Frequent moves and fast-forming friendships are hallmarks of the military lifestyle. So is a deeply rooted sense of mission and loyalty to country and the men and women who serve. That mission may be what drives Karen, 51, to commit extraordinary acts of charity through her nonprofit organization, Landstuhl Hospital Care Project.
Since 2004, the organization has shipped more than 200,000 pounds of donated clothing and supplies, often at Karen’s own expense, to wounded and ailing soldiers in the Middle East. The bulk of donated items are mailed to Landstuhl Regional Medical Center in Germany, the largest American military hospital outside of the U.S. Karen also sends supplies to medics, nurses, and chaplains at more than 150 military units throughout Afghanistan, Iraq, and other Middle East countries with U.S. military operations. “If we can help just one military member with a gift, then I hope they feel the respect, gratitude, and the love we have for them. That’s what keeps pushing me on—knowing that it makes their future a little bit easier,” Karen says.
Her labor of love can be back-breaking at times. Working out of her home in Stafford, Virginia, she fills boxes with an assortment of requested items. A typical shipment might include sweatpants, Crocs, socks, towels, pillows, or blankets. Four or five days a week, she drives to the post office in her white Chevy Suburban, which she reluctantly purchased a few years back when the charity grew too large for her beloved Jeep to handle.
Sometimes, Karen is lucky enough to find volunteers to help. But often, it’s just Karen and her packing tape filling up boxes and taping them shut for their distant journey. Halfway through 2012, Karen had already shipped 946 boxes, a number on pace to beat last year’s tally of 1,713 boxes. In fact, supply and demand have grown rapidly since the charity’s first year when it sent its first 33 boxes of supplies. Karen expects demand will increase as other nonprofits close their doors or shift their focus to helping returning soldiers.
The organization grew out of a simple request from Karen’s daughter who was living in Germany, where her husband was stationed. Would she collect DVD and videotape movies and send them to wounded soldiers at nearby Landstuhl hospital?
Karen appealed to her circle of family and friends, collecting 485 movies. Grateful for her enthusiasm, the chaplain at Landstuhl asked Karen to collect sweatpants. Again, she turned to family and friends who donated 108 pairs. To her dismay, she learned the number was a “drop in the bucket” to meet the hospital’s needs. At the time, as many as 1,000 soldiers were arriving at the hospital every month, and their first stop was the Chaplain’s Closet, a place where soldiers received donated clothing and supplies to replace their tattered and bloody clothing.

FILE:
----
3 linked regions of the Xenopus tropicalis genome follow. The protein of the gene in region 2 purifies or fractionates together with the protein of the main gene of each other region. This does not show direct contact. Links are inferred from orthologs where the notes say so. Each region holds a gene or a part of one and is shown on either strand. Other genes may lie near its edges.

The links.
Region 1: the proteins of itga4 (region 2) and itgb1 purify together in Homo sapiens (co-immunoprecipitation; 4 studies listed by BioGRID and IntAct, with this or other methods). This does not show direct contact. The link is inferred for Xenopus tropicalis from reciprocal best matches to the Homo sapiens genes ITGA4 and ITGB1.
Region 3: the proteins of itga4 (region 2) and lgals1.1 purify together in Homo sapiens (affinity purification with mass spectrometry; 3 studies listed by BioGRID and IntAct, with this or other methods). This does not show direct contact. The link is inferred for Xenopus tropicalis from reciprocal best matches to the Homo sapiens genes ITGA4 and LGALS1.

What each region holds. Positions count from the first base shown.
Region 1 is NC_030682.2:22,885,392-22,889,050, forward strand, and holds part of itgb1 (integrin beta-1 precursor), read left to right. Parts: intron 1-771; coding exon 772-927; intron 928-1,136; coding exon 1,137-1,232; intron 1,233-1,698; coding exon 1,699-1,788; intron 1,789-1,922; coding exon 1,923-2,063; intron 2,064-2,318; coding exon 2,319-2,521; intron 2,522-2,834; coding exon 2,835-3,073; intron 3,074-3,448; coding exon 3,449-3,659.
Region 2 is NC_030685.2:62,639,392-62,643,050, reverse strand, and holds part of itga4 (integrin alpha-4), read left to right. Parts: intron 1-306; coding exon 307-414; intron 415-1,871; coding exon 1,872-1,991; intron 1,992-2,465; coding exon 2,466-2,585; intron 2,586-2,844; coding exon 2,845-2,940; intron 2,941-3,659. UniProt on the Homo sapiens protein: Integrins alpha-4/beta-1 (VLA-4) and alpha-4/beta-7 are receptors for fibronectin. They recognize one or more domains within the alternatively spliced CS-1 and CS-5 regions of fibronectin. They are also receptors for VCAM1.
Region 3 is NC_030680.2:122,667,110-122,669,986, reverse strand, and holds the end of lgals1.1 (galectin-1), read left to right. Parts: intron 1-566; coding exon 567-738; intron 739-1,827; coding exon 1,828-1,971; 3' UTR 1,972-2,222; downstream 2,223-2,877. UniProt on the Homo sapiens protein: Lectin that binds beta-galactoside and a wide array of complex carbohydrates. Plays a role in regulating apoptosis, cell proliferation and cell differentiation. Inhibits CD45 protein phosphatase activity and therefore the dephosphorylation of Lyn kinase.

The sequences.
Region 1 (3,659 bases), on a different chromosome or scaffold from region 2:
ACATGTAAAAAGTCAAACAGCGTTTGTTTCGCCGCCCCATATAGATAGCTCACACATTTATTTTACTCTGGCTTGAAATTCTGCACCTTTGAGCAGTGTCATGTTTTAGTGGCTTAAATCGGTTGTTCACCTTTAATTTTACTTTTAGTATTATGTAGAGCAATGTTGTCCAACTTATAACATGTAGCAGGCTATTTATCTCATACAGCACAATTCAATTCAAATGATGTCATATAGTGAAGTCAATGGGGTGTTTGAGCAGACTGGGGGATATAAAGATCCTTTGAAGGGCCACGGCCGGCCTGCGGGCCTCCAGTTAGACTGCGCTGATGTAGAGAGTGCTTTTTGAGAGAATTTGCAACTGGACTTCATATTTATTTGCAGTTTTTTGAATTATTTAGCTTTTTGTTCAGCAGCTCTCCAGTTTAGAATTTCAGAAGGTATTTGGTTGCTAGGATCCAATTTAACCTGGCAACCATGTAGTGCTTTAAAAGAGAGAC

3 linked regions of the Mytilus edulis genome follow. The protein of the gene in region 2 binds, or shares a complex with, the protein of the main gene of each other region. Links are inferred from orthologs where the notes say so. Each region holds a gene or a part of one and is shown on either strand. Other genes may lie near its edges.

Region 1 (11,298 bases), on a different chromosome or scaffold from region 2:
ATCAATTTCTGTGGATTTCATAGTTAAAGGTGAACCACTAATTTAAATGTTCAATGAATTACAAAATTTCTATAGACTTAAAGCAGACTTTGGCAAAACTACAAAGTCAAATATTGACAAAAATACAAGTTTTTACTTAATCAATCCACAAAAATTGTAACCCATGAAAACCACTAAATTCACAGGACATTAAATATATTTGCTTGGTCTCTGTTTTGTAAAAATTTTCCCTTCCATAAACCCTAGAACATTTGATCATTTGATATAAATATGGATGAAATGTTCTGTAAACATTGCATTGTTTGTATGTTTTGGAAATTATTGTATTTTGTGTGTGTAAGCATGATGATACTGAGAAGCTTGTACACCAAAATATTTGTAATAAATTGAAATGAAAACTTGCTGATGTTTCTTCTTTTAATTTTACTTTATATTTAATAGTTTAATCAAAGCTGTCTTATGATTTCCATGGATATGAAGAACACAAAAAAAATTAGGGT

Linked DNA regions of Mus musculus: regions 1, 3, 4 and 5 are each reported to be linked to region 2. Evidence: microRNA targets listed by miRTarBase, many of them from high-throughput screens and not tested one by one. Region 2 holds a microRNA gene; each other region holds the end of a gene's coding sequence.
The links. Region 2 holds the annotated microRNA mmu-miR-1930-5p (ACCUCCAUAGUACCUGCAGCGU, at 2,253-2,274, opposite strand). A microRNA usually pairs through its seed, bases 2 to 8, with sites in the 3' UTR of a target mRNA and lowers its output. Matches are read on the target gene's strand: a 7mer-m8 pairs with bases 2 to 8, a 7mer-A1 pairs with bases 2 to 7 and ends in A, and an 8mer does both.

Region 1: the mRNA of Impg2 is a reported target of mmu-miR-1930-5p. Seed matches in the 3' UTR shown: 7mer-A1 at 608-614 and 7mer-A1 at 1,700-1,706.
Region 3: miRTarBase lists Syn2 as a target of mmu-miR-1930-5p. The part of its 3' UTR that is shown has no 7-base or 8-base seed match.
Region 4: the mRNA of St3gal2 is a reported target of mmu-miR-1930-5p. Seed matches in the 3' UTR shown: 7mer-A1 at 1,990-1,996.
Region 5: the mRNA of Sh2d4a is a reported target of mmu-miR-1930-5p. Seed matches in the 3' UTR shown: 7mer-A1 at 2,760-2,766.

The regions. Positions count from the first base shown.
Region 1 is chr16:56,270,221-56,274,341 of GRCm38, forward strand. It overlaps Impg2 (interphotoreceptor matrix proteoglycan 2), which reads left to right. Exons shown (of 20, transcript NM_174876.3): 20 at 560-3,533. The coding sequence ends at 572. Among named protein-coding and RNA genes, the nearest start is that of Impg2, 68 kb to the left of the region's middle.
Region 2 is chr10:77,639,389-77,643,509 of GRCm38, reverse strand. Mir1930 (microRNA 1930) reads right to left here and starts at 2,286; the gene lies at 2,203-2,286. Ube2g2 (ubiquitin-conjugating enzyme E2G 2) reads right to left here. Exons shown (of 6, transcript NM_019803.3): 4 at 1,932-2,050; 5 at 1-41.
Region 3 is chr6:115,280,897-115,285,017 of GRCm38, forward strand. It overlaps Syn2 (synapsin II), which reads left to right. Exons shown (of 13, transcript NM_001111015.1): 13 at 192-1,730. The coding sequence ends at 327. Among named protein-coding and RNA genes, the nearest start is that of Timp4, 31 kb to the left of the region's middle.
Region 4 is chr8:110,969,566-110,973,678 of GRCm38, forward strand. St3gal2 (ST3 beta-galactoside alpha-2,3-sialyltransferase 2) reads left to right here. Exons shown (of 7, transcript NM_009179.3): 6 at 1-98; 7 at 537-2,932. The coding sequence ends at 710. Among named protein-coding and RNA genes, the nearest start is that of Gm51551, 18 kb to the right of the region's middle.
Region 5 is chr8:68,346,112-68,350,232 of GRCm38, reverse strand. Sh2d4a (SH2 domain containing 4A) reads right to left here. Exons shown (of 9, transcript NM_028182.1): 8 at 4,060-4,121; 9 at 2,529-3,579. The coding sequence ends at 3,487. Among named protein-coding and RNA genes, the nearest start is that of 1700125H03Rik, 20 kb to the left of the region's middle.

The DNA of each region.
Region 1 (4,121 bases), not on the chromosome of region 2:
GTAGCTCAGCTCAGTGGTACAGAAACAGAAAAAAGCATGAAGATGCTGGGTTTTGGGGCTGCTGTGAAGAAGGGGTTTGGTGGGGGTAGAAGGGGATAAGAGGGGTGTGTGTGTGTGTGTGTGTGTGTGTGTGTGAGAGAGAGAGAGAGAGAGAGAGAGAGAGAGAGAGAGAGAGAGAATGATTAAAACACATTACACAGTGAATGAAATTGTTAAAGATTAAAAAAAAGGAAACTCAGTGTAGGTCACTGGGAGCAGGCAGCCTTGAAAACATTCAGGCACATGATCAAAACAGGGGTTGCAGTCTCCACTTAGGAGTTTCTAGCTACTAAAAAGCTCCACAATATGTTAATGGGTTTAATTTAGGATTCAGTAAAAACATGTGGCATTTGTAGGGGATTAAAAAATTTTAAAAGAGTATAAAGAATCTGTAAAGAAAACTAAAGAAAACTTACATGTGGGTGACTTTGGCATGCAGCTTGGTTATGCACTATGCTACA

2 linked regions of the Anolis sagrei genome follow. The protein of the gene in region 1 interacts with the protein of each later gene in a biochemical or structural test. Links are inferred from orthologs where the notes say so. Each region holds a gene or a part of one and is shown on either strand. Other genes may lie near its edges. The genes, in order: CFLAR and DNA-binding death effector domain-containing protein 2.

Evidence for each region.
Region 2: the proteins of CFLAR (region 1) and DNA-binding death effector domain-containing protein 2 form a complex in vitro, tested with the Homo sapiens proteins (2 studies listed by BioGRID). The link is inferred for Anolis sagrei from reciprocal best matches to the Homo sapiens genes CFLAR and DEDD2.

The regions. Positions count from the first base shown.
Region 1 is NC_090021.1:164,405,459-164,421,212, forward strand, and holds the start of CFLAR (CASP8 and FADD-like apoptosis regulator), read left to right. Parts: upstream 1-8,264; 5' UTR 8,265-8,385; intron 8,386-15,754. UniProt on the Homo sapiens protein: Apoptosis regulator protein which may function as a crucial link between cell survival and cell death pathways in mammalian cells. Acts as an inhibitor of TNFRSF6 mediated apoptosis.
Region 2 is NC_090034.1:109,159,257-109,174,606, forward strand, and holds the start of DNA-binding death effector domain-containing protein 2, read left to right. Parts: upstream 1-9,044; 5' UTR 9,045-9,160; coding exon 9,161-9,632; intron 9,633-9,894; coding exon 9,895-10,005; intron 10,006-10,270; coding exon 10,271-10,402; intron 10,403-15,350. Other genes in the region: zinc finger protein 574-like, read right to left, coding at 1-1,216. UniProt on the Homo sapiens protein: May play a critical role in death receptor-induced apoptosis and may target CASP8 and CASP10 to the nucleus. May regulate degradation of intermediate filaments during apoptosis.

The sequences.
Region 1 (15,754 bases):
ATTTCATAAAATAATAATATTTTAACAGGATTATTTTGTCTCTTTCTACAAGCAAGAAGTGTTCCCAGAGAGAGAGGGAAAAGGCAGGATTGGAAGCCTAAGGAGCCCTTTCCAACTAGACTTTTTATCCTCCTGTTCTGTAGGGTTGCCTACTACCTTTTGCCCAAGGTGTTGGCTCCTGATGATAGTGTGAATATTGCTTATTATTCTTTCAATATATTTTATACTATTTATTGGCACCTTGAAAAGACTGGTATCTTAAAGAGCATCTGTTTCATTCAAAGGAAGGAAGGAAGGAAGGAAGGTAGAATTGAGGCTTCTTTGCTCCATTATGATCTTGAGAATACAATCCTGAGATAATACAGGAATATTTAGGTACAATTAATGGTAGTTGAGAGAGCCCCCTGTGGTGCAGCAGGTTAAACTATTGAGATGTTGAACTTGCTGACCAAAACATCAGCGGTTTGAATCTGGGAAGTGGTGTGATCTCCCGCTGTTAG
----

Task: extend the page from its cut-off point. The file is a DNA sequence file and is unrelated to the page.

Karen reached out to veterans groups such as the American Legion and soon, donations came pouring in. But the more supplies she mailed to Landstuhl, the greater the requests for donations. In just a year, word-of-mouth spread among military medics and medical staff in the Middle East about the woman in Stafford, Virginia, who almost never said “no” to a request for supplies.
“There was never a plan for me to start a nonprofit,” Karen says. “What started as one or two boxes turned into thousands.”
Karen knew she needed help with the legal and financial realities of running a charitable organization. Today, a small but loyal group of volunteers—many with strong military ties—handle accounting, communications, and other vital support services.
In addition to running her nonprofit, Karen also spends a month at Landstuhl hospital every year as a volunteer, handing out clothing and supplies from the Chaplain’s Closet.
It was at the hospital that she met Marine Lance Corporal Justin Reynolds. In 2006, the young Marine was recovering from shrapnel wounds and other injuries suffered when his Humvee hit an Improvised Explosive Device in Iraq.
From the start, the wounded soldier from Ohio clicked with Karen and gave her the nickname “Mom Two.” One day, Karen got a call from Ann Reynolds, Justin’s mother. The soldier had returned home to recuperate but suffered a stroke resulting in partial paralysis. Karen hopped in her car and drove to the hospital in North Carolina where Justin was fighting for his life. There, the two “moms” met face-to-face for the first time.
Nearly two years later, a second setback robbed Justin of his speech and motor coordination. Again Karen dropped everything to visit the Marine and his family, now in nearby Richmond, Virginia. “Karen has been such a great friend,” says Ann Reynolds. “If I need something, I call Karen. She knows how to get it.”
Karen’s devotion to Justin and his family is a clear example of why she works so tirelessly for wounded military members. Karen, her friends and family members say, is the kind of person who simply refuses to back down. Karen believes Justin one day will regain his speech and motor skills. Until that day, she will support him, just as she supports her charity—until every military member comes home.
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